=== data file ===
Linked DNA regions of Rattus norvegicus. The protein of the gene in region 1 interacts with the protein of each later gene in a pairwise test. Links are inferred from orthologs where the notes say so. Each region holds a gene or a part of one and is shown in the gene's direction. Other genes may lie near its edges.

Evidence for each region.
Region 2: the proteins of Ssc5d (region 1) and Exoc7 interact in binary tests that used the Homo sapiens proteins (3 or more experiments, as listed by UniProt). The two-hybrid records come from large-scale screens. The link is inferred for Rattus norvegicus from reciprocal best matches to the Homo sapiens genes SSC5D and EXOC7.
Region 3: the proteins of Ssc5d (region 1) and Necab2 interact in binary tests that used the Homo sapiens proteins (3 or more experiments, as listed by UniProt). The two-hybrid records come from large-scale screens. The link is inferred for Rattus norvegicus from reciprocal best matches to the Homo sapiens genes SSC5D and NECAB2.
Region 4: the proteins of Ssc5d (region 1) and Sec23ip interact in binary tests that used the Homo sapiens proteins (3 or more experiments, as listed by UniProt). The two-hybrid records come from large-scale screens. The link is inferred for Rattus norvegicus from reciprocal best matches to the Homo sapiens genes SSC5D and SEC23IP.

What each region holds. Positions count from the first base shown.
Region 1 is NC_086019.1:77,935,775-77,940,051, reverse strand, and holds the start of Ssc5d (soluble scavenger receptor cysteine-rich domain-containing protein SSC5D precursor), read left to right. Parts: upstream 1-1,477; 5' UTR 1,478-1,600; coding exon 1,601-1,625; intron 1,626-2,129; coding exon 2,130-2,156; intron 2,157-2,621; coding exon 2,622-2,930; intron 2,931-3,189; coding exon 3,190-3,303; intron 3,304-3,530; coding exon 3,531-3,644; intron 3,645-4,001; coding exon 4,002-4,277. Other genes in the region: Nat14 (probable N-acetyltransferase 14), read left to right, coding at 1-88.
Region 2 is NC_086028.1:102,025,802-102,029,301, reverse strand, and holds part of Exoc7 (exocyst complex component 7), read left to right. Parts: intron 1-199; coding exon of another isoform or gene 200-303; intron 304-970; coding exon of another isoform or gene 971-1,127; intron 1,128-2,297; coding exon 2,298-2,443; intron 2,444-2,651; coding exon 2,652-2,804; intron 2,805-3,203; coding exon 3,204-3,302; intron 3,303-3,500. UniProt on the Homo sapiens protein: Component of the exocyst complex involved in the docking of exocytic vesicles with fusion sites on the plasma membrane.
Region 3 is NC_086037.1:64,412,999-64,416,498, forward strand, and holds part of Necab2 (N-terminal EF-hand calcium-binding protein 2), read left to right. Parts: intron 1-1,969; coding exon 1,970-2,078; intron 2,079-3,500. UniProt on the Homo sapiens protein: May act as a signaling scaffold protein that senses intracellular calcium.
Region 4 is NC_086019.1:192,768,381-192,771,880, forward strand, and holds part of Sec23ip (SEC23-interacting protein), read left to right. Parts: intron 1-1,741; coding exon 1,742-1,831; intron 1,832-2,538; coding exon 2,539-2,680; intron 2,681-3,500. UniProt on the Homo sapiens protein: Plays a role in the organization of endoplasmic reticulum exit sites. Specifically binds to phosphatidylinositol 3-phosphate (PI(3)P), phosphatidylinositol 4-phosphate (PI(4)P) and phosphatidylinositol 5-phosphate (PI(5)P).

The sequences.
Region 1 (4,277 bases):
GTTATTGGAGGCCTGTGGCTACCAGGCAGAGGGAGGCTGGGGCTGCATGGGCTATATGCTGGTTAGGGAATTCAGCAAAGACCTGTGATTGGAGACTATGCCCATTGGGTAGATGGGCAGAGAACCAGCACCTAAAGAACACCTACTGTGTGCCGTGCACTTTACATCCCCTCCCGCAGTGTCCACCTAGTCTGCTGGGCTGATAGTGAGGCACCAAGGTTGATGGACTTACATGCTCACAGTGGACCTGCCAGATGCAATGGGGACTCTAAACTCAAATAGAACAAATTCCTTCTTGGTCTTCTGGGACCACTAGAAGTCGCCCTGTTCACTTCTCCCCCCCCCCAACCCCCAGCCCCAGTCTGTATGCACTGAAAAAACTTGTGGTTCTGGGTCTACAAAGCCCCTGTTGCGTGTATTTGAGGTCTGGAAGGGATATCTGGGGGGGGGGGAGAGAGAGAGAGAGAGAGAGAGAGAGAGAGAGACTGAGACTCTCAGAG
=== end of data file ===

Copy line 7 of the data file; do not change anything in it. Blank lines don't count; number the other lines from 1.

Region 1 is NC_086019.1:77,935,775-77,940,051, reverse strand, and holds the start of Ssc5d (soluble scavenger receptor cysteine-rich domain-containing protein SSC5D precursor), read left to right. Parts: upstream 1-1,477; 5' UTR 1,478-1,600; coding exon 1,601-1,625; intron 1,626-2,129; coding exon 2,130-2,156; intron 2,157-2,621; coding exon 2,622-2,930; intron 2,931-3,189; coding exon 3,190-3,303; intron 3,304-3,530; coding exon 3,531-3,644; intron 3,645-4,001; coding exon 4,002-4,277. Other genes in the region: Nat14 (probable N-acetyltransferase 14), read left to right, coding at 1-88.